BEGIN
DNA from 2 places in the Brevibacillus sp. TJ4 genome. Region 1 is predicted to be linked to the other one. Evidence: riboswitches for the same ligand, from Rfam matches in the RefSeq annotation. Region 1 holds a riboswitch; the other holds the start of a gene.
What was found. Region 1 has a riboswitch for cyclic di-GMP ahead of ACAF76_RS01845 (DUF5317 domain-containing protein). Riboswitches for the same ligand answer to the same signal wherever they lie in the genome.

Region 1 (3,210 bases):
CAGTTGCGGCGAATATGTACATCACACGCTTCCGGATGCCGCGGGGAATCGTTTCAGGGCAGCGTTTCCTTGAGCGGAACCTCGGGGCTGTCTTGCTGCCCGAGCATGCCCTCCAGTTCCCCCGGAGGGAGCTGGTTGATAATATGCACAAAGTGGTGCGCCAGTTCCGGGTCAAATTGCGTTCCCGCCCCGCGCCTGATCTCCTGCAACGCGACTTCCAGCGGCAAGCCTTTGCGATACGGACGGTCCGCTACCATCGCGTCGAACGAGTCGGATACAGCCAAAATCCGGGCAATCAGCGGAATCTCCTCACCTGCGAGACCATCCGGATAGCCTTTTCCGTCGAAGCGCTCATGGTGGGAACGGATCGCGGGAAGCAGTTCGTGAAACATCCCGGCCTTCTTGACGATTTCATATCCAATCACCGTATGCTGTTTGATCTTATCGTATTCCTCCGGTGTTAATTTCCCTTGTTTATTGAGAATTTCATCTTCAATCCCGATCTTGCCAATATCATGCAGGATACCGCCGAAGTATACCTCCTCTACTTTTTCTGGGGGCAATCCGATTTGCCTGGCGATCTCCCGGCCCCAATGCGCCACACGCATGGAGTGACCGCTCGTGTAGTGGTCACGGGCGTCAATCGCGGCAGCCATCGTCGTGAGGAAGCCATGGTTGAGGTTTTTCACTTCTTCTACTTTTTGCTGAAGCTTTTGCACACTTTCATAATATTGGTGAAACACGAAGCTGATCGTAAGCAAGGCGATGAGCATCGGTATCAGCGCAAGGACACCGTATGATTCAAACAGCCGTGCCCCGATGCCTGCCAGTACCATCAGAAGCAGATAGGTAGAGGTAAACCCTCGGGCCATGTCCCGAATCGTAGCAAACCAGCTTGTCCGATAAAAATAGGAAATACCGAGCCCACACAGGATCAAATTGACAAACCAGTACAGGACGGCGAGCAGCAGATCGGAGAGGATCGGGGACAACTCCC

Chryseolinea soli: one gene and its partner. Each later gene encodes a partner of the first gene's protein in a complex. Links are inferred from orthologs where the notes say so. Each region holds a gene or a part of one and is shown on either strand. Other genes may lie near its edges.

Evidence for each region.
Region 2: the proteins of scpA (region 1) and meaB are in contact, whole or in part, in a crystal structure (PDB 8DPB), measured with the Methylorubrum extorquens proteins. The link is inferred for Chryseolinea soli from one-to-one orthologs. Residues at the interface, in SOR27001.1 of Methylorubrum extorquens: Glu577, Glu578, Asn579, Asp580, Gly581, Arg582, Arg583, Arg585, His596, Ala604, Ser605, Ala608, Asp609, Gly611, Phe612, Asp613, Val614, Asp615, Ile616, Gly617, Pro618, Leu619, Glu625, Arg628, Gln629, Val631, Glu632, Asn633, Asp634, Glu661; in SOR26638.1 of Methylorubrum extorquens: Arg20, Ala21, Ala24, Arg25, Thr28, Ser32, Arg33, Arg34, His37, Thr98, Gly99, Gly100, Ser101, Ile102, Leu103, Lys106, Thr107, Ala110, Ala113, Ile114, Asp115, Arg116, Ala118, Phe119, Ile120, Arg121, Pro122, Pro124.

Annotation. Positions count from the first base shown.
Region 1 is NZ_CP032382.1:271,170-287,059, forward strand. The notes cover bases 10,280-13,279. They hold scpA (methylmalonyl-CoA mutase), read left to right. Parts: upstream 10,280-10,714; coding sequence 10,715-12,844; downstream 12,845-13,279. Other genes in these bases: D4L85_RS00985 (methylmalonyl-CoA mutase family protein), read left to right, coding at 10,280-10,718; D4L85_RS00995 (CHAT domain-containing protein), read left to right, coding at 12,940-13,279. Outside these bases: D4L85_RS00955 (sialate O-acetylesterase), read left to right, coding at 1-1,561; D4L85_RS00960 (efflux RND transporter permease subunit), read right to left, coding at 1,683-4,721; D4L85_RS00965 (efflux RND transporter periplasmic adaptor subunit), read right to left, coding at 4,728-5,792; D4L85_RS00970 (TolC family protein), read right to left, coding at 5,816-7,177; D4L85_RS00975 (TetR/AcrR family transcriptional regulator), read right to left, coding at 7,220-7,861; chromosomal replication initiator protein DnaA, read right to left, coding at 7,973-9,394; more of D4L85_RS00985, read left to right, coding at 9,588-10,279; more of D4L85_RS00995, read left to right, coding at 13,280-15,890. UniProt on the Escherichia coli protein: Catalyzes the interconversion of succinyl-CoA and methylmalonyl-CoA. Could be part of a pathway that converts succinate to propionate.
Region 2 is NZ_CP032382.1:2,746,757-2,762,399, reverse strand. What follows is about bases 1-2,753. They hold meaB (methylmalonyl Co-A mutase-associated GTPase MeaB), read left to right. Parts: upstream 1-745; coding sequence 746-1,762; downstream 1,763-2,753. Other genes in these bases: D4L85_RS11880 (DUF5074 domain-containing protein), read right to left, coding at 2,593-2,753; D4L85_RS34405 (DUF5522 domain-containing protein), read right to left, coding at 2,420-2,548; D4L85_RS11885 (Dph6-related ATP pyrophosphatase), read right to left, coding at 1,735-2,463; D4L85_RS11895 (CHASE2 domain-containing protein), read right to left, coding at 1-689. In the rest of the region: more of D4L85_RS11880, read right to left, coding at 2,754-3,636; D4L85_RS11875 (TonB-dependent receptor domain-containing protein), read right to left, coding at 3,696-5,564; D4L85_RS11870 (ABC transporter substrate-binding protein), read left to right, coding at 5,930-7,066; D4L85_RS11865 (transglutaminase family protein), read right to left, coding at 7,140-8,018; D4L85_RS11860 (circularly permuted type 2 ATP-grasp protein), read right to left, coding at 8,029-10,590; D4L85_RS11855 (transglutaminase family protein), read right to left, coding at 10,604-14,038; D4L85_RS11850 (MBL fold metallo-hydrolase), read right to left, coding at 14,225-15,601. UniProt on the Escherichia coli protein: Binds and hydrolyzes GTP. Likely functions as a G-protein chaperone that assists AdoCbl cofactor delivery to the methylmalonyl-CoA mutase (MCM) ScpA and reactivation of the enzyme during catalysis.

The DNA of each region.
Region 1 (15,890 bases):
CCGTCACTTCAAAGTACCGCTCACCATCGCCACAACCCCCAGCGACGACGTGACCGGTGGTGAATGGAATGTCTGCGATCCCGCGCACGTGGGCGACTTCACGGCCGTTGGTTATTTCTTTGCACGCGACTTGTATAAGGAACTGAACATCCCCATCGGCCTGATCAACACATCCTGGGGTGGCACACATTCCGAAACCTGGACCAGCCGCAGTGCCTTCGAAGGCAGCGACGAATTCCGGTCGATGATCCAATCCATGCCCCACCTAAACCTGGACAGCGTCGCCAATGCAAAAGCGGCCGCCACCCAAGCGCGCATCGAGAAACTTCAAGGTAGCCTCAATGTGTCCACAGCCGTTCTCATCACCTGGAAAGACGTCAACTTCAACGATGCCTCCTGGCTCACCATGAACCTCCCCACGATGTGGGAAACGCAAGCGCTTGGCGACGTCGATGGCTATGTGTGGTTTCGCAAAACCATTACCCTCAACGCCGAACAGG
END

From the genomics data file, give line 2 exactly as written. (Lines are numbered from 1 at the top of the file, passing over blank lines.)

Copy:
What was found. Region 1 has a riboswitch for cyclic di-GMP ahead of ACAF76_RS01845 (DUF5317 domain-containing protein). Riboswitches for the same ligand answer to the same signal wherever they lie in the genome.